Earlier this year, comedian Jerry Seinfeld was sued for allegedly negligently misrepresenting the authenticity of a 1958 Porsche 356 Speedster.
As one of the world’s highest-profile classic car collectors, Seinfeld is widely known for his fleet of vintage and collectible Porsches—a significant portion of which he consigned to a Gooding & Company auction at Amelia Island back in 2016.
The buyer of the Porsche in question from that sale, Fica Frio Limited, is now demanding not only a full refund of the $1.54-million sale price, but also additional damages.
The feud has been making headlines in every industry—and unfortunately, this type of conflict is not uncommon. “It happens more often than you think,” says Rick Drewry, senior claims specialist, Collector Vehicle & Motorcycle, at American Modern Insurance Group. “Some people have been defrauded for decades and didn’t know it.”
The Real Deal?
Seinfeld’s lawsuit may be an extreme example, but “it doesn’t have to be a $1-million car,” Drewry points out. “A 1969 Camaro Z28, for example—if that’s a true numbers-matching car, it could be worth $100,000. But if it’s a fake, you’re talking about $30,000. That’s a significant difference.”
Drewry recounts one real-life example in which a 1969 Camaro Z28 was in a small wreck. “They took the fenders off, and there are hidden serial numbers and partial VINs throughout these older cars. We found out that the firewall number did not match,” he says. “This car was probably in a wreck at some point and then was repaired and made into a clone. The owners were heartbroken.”
How can you help your collector clients avoid investing serious money on a fake? Drewry outlines several tips for them to keep in mind:
- Check the facts. “If you’re purchasing a car and it’s supposed to be something special, consider checking with one of the registries out there that keep track of VIN numbers, data plates, serial numbers and past ownership,” Drewry says, citing examples like the Pontiac Historical Society, the National Corvette Restorers Society and the Shelby Unified Registry. “They go to the nth degree to make sure what you’ve purchased is authentic.”
- Ask an expert. “Get an expert to come out and look at the car, and always get a second opinion,” Drewry suggests. “If it seems like it’s too good to be true, it’s probably too good to be true.”
- Don’t be impulsive. “One of the biggest mistakes I see people make is to buy a car on a whim,” Drewry says. “They think, ‘Oh, I’ve always liked the 1967 Corvette—here’s a great opportunity,’ and they buy it that day. They don’t realize until sometimes years later they just got completely taken advantage of. People get excited, and then they pay for it later.”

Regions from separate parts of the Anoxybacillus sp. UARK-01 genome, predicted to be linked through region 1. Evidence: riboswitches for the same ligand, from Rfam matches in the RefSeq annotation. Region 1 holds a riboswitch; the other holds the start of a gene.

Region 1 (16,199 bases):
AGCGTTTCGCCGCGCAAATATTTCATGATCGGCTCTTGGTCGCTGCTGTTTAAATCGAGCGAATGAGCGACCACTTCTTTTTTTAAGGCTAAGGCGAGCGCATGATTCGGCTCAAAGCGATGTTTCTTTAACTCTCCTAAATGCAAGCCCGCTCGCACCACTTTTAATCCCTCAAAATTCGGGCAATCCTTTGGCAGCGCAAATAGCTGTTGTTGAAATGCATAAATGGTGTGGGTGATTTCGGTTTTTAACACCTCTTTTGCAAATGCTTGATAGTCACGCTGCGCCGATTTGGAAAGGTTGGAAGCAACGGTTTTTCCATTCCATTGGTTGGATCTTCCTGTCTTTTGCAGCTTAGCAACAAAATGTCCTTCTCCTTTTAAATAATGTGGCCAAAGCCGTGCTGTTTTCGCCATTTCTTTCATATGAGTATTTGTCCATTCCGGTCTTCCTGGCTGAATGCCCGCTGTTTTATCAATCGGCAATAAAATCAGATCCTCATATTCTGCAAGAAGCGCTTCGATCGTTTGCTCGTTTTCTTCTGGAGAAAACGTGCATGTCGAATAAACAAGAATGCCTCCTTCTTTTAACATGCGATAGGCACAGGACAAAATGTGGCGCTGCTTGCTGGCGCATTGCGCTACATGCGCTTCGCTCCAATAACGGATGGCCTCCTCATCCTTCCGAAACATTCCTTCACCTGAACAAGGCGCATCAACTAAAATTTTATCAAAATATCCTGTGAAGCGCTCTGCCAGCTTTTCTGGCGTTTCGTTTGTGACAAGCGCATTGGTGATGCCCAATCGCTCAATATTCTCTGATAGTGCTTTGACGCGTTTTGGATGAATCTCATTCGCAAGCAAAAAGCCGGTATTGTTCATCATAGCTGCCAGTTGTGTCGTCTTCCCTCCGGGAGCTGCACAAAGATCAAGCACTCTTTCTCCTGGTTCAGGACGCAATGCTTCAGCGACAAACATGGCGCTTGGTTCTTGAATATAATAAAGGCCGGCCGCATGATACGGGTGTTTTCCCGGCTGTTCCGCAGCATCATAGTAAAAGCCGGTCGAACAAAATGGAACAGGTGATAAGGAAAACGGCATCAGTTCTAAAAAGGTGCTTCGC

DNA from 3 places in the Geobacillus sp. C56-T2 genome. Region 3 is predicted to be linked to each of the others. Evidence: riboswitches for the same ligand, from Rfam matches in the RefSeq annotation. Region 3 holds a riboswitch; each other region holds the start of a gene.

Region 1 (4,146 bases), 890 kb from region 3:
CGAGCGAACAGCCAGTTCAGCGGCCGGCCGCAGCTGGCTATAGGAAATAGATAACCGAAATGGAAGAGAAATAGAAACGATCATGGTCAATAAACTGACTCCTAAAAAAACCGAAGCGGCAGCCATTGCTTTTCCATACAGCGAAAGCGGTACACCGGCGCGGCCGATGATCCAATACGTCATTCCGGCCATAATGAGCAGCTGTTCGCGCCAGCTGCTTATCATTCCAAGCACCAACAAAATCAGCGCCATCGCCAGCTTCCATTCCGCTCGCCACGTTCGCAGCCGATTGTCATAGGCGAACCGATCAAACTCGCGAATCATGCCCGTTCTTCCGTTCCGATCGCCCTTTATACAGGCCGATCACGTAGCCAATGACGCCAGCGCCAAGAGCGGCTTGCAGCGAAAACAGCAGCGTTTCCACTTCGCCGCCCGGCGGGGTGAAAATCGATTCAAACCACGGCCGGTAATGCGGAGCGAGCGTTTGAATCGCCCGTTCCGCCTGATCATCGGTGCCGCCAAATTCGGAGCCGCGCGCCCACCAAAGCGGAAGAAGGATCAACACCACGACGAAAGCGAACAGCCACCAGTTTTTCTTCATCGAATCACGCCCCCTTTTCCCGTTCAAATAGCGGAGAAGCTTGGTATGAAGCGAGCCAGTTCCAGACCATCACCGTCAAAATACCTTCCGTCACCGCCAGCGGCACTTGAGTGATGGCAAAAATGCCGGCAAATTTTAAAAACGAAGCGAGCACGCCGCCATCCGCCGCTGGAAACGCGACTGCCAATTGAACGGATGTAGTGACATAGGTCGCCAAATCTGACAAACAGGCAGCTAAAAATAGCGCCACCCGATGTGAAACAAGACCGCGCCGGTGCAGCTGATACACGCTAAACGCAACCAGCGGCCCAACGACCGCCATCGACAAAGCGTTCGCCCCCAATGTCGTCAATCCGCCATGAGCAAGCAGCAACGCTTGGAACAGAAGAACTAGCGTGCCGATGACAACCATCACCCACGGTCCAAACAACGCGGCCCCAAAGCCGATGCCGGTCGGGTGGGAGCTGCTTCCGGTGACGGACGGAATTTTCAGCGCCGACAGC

Going through the process of validating a car’s authenticity is a smart practice anyway, because if your client ever sells their vehicle in the future, “that documentation adds value,” Drewry points out. “If you have two cars side by side that are absolutely identical, the one that has the most documentation is worth more. That’s a fact.”
According to Brook McGuire, strategy lead for specialty products at Safeco, an authentic classic car’s value depends on several key factors, including the condition of the vehicle, its mileage, and whether the equipment is original. “Taking the car cruising probably isn’t going to impact the value much, unless it’s a vehicle that’s got low original miles or if it’s a numbers-matching car,” she explains. In that case, “you could really diminish the value by adding miles.”
Drewry notes that values are on the upswing for resto mods and pro touring cars featuring high-quality, modern-day performance equipment. Consider a 1957 Chevy: “If you put an LS7 Corvette drivetrain in it, a six-speed transmission with controlled suspension, all after-market tubular control arms—that’s going to bring value,” he explains. “The same is true for the interior. Adding high-end custom leather upholstery, a customized dash and console—a lot of people are looking at the quality and the craftsmanship as well as the parts to determine what a car is worth.”
But expect to really do your homework if you want to understand how modified cars go up and down in value, Drewry warns: “All-original cars are a lot easier to document and follow—you’re basically judging a car on the quality and the originality, and then how it fits into the marketplace. With the modifieds, you’ve got to be involved in the hobby to understand why something’s worth a certain amount of money.”
The car is only worth what somebody’s willing to pay for it,” Drewry adds. “You can get into a ballpark of what its value should be, but there is no hardcore number for older cars or even custom cars. You’re following the market like you do the stock market—it goes up and down like a yoyo.”
“You see swings every few years depending on what’s in vogue,” McGuire agrees—which is why she encourages agents to discuss their clients’ classic car or collection at least every year or at renewal.
If the value goes down, “the question for the customer is whether they want to decrease the agreed value and save on their premium,” McGuire explains. “For the vast majority of collector car customers, the answer to that is going to be no. The value will likely rebound, so they’re not going to want to decrease the agreed value to save a couple of bucks.”
On the other hand, if the valuation has gone up, McGuire recommends that agents “adjust the coverage up, and potentially add a little bit of padding for what could happen over the next year before the next review.”
Jacquelyn Connelly is IA senior editor.